Pietr said...

If somebody was murdered by Hitler's Socialists or Stalin's Communists, it wouldn't matter to them who did it.
And while I'm at it, why are people calling the Nazi BNP 'fascists'?
They are NAZIS, but I suppose the pinkos don't want to associate them with anything even remotely 'socialist'.

bonnie abzug said...

I'm with rhebner on this one. Well, sort of, at any rate. I would agree that 'socialism' is not 'communism', in the strictest sense of the term. I'm fairly certain, however, that the reverse is true.

It's not an accident that Russian communists called their creation the 'Union of Soviet Socialist Republics' and Hitler's fascist cronies called themselves the 'National Socialist Party'. Neither fascists nor communists hold any love for the free market.

I would also agree with sorehead that if "somebody was murdered by Hitler's Socialists or Stalin's Communists, it wouldn't matter to them who did it". I'm sure that it also wouldn't matter to 'somebody' if their murderer was a Scandinavian socialist, a South American corporatist, a communist from the Hermit Kingdom, Rush Limbaugh, a Middle Eastern theocrat or Lisa the anarchist. So, what's the point?

Pietr said...

The point old girl, is that Hitler and Stalin murdered millions of people in the name of socialism,and at the same time, fascism and communism.
Distinguishing different names for 'murderousness' won't change it or make it go away.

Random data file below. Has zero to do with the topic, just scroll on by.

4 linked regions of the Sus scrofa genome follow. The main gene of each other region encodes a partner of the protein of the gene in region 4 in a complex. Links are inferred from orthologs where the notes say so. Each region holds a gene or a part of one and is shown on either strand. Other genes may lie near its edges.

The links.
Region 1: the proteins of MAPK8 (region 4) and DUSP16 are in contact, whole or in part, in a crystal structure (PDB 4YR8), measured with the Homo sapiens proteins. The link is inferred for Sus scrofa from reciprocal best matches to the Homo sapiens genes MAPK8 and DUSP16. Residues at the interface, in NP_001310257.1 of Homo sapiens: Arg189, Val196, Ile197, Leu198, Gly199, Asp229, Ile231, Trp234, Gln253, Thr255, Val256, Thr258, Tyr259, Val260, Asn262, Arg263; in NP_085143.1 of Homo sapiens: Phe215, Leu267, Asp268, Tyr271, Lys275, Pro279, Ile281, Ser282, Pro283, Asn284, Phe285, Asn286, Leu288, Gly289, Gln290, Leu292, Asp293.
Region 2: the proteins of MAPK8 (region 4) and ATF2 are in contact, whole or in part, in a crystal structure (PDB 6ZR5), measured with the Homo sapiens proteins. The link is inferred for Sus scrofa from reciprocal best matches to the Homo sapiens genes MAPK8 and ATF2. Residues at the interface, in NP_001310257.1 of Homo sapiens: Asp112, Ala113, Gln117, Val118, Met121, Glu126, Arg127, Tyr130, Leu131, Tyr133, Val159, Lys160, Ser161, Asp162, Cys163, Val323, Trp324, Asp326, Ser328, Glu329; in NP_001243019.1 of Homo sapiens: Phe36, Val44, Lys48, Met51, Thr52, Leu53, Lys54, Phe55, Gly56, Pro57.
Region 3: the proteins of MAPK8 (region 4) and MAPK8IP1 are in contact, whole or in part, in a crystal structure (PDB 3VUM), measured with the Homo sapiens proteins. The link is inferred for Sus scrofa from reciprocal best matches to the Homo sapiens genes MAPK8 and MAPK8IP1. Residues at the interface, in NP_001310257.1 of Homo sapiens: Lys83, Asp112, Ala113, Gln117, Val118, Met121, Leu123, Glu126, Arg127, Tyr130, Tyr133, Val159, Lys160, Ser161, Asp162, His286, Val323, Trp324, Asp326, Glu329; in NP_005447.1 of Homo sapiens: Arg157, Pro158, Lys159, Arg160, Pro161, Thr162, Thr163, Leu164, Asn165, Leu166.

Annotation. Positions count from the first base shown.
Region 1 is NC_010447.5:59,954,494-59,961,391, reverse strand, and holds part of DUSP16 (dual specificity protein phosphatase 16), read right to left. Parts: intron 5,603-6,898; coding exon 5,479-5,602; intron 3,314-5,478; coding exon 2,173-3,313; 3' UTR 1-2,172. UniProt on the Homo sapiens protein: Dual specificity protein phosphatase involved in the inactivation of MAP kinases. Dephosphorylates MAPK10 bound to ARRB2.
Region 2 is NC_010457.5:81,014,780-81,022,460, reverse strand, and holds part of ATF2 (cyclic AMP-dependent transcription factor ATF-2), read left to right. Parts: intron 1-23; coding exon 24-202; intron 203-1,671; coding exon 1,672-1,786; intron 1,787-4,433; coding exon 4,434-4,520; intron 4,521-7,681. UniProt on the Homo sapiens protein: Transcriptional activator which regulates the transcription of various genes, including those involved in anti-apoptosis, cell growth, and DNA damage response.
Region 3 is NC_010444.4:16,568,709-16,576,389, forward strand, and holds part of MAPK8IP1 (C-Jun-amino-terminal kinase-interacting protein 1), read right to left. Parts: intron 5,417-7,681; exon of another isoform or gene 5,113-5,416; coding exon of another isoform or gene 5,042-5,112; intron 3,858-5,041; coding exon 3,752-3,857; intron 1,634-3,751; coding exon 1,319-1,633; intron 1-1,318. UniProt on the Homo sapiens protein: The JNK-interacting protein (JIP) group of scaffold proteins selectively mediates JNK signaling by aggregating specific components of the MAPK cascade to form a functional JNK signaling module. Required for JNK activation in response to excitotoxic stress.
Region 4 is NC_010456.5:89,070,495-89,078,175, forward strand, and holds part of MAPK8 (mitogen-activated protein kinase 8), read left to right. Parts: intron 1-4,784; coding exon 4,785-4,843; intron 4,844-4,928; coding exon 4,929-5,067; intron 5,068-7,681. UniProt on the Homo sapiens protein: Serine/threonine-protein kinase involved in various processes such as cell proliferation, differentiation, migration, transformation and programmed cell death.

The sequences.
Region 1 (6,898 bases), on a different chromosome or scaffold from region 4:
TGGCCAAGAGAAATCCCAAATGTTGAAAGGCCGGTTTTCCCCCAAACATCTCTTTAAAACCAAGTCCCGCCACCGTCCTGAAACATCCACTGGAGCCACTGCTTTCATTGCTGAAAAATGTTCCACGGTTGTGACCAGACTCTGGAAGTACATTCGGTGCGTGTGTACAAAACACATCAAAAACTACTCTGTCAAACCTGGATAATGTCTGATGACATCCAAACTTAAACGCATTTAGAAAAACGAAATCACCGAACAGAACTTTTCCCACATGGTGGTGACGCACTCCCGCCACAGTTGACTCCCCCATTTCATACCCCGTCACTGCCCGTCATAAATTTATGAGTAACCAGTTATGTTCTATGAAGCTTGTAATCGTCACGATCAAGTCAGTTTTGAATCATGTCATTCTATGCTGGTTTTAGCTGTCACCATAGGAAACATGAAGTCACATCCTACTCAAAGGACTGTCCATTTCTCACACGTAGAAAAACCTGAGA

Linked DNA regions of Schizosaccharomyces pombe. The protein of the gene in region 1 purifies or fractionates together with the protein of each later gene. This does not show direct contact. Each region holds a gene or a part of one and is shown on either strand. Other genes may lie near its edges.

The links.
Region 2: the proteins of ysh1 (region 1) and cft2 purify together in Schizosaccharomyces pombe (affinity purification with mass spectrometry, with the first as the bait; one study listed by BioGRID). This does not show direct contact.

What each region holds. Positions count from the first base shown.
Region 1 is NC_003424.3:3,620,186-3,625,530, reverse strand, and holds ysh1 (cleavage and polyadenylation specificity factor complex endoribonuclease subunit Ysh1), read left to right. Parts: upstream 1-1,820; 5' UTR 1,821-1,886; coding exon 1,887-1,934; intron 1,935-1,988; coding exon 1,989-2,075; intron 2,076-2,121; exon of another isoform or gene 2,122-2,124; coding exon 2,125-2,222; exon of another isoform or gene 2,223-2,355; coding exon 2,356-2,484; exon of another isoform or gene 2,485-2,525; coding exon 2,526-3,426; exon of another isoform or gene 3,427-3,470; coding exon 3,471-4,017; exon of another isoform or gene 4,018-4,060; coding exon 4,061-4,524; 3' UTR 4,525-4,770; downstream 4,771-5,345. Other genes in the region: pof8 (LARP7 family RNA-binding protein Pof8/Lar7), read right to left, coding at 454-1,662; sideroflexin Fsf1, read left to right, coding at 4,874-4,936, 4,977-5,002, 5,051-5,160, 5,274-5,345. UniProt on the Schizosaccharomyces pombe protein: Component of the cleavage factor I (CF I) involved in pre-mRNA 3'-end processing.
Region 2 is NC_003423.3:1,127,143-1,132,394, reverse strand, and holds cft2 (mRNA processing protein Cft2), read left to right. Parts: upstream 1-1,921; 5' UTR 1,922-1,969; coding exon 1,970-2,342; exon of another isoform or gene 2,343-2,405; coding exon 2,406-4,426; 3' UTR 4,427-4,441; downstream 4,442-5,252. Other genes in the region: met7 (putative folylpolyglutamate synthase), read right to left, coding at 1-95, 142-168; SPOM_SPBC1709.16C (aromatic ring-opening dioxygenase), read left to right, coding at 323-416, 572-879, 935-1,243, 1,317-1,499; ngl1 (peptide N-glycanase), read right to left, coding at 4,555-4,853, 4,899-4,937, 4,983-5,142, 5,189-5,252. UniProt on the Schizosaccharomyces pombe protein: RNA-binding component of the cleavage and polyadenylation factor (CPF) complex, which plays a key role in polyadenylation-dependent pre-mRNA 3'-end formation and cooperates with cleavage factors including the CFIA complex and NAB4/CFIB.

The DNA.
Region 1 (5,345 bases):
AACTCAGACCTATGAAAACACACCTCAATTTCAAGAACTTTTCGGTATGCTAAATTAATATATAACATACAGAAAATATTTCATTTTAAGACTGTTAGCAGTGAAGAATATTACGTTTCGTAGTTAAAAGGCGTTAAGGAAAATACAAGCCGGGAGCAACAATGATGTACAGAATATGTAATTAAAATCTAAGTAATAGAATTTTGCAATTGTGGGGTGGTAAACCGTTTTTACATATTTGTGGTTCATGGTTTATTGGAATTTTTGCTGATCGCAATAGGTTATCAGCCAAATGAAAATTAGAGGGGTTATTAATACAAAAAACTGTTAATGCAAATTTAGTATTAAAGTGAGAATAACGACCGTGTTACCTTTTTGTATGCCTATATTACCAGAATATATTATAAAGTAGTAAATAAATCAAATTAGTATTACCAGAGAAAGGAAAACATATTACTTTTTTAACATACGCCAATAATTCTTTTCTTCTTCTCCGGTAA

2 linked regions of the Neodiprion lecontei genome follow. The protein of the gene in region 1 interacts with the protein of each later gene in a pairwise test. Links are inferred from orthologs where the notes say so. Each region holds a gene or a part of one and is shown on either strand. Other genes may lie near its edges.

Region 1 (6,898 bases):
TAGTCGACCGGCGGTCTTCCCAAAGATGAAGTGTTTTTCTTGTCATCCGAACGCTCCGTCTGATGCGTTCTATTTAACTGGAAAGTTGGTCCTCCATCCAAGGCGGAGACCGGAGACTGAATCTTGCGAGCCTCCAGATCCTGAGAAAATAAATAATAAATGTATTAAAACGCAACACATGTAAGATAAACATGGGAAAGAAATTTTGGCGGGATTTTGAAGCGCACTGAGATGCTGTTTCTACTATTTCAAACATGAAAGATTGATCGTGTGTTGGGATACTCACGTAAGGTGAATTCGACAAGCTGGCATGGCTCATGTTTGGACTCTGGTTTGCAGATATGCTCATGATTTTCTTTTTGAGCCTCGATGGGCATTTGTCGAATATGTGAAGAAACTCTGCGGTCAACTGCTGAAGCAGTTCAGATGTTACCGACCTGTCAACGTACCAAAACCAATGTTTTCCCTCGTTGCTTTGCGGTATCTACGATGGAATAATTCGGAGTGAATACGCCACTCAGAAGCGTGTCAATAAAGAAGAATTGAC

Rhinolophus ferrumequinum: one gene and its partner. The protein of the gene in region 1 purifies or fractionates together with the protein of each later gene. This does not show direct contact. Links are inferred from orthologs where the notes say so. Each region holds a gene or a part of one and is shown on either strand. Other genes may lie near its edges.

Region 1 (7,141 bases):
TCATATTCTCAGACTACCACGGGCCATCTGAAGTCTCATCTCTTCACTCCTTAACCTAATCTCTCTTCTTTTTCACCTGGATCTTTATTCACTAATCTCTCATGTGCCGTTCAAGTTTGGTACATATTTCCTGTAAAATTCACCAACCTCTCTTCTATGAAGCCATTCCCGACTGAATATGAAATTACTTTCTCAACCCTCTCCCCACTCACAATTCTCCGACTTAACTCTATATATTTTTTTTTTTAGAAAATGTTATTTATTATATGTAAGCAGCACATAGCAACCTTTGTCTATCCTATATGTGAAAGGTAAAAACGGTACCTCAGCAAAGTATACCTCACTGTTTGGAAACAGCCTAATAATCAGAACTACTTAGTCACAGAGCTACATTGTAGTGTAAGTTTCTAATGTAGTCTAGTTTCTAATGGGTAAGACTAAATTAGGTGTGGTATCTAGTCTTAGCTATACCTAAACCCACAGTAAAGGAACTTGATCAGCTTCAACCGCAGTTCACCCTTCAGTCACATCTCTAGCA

bonnie abzug said...

And my point, old chum, was that the atrocities committed by these two was not imposed by the political-economic systems under which they operated. While the agglomeration of control in the hands of the State - certainly a point of similarity between fascism and communism - may make this type of behaviour easier for an unbalanced mind in control of the organs of the State, it does not follow that either system requires the murder of millions of fellow citizens.

Pietr said...

What do you call the artificially planned grain famine of the Soviet Union?
And apologists say that Hitler was himself not documented as having had anything to do with extermination; but it did need millions of guilty men and women, party members all.

bonnie abzug said...

Listen, sorehead, what I would call the "artificially planned grain famine of the Soviet Union" is exactly that. Nothing more. Nothing less.

And, if you are inferring that I am making apologies for Hitler, you're crazier than I thought. I had the privilege at university to study under one of the foremost historians of Weimar and Nazi Germany. I am under no illusions as to the relative and/or specific guilt of the actors involved in that particular psychodrama. As to whether the Endlösung der Judenfrage required the active participation of "millions of guilty men and women, party members all", I'll leave that for another day in another place.